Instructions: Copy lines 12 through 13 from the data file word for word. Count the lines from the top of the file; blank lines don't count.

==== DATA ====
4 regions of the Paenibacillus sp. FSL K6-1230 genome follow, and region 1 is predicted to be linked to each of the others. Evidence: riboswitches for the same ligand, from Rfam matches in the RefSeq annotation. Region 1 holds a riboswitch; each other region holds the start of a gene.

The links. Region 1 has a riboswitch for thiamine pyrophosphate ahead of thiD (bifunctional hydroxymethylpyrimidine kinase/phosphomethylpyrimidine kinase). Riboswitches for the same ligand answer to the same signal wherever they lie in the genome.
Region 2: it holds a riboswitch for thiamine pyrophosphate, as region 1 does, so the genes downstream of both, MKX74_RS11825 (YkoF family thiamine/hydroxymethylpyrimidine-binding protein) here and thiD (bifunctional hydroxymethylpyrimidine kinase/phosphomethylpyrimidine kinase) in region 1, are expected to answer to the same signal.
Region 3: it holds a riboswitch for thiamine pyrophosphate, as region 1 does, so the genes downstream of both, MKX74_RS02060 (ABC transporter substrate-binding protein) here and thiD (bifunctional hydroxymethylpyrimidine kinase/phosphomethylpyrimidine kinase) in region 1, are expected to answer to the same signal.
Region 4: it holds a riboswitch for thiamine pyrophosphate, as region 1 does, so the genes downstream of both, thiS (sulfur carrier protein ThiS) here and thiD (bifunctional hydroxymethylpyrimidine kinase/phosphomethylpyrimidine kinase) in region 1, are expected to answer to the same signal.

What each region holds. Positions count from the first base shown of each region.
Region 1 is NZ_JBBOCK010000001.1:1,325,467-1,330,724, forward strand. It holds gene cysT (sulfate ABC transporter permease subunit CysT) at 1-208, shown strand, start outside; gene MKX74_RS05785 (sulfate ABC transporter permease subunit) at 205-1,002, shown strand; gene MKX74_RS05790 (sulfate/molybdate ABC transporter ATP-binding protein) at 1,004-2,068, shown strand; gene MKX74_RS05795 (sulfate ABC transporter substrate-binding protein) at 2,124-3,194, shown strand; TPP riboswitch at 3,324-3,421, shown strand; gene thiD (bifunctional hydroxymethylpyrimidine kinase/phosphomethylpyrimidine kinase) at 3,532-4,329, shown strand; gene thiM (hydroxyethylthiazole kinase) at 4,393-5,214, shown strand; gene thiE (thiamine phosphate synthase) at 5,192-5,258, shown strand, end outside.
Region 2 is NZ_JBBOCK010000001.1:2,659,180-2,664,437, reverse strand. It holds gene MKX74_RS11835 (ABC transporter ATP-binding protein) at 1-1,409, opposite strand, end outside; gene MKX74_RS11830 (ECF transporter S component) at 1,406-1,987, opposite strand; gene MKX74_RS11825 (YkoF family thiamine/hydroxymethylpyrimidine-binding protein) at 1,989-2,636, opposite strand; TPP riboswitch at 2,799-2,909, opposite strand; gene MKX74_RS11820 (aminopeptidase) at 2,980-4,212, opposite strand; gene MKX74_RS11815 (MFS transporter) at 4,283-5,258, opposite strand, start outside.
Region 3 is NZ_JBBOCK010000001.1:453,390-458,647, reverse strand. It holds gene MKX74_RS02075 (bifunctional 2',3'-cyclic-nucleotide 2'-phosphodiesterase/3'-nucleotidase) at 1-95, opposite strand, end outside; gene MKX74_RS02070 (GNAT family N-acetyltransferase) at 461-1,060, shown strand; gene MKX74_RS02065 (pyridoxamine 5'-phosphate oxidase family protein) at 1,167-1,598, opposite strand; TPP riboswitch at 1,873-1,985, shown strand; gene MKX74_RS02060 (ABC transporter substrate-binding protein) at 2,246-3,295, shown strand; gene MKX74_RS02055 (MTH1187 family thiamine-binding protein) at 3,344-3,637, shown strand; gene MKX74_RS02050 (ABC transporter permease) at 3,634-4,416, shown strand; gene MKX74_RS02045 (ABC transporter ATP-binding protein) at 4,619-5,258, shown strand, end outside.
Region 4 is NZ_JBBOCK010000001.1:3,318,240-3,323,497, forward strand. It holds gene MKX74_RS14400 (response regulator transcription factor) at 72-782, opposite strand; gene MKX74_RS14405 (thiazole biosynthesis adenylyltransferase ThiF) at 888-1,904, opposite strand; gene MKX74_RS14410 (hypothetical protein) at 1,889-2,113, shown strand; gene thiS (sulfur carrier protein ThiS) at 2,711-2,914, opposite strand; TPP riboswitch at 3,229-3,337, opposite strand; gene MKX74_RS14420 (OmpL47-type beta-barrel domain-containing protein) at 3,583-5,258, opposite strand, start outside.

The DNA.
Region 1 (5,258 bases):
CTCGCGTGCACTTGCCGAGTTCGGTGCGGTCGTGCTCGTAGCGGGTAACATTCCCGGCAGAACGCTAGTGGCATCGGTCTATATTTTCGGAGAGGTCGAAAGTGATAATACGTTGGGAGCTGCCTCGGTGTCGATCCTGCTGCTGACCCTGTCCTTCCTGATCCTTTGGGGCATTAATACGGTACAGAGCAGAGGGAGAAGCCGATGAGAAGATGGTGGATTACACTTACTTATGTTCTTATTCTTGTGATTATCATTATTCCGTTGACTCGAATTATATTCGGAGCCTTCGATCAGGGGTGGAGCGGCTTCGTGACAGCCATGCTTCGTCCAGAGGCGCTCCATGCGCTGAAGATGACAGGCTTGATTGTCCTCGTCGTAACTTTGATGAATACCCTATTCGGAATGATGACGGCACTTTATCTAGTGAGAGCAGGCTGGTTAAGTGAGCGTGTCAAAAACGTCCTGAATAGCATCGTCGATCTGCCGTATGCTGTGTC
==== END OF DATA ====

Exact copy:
Region 1 (5,258 bases):
CTCGCGTGCACTTGCCGAGTTCGGTGCGGTCGTGCTCGTAGCGGGTAACATTCCCGGCAGAACGCTAGTGGCATCGGTCTATATTTTCGGAGAGGTCGAAAGTGATAATACGTTGGGAGCTGCCTCGGTGTCGATCCTGCTGCTGACCCTGTCCTTCCTGATCCTTTGGGGCATTAATACGGTACAGAGCAGAGGGAGAAGCCGATGAGAAGATGGTGGATTACACTTACTTATGTTCTTATTCTTGTGATTATCATTATTCCGTTGACTCGAATTATATTCGGAGCCTTCGATCAGGGGTGGAGCGGCTTCGTGACAGCCATGCTTCGTCCAGAGGCGCTCCATGCGCTGAAGATGACAGGCTTGATTGTCCTCGTCGTAACTTTGATGAATACCCTATTCGGAATGATGACGGCACTTTATCTAGTGAGAGCAGGCTGGTTAAGTGAGCGTGTCAAAAACGTCCTGAATAGCATCGTCGATCTGCCGTATGCTGTGTC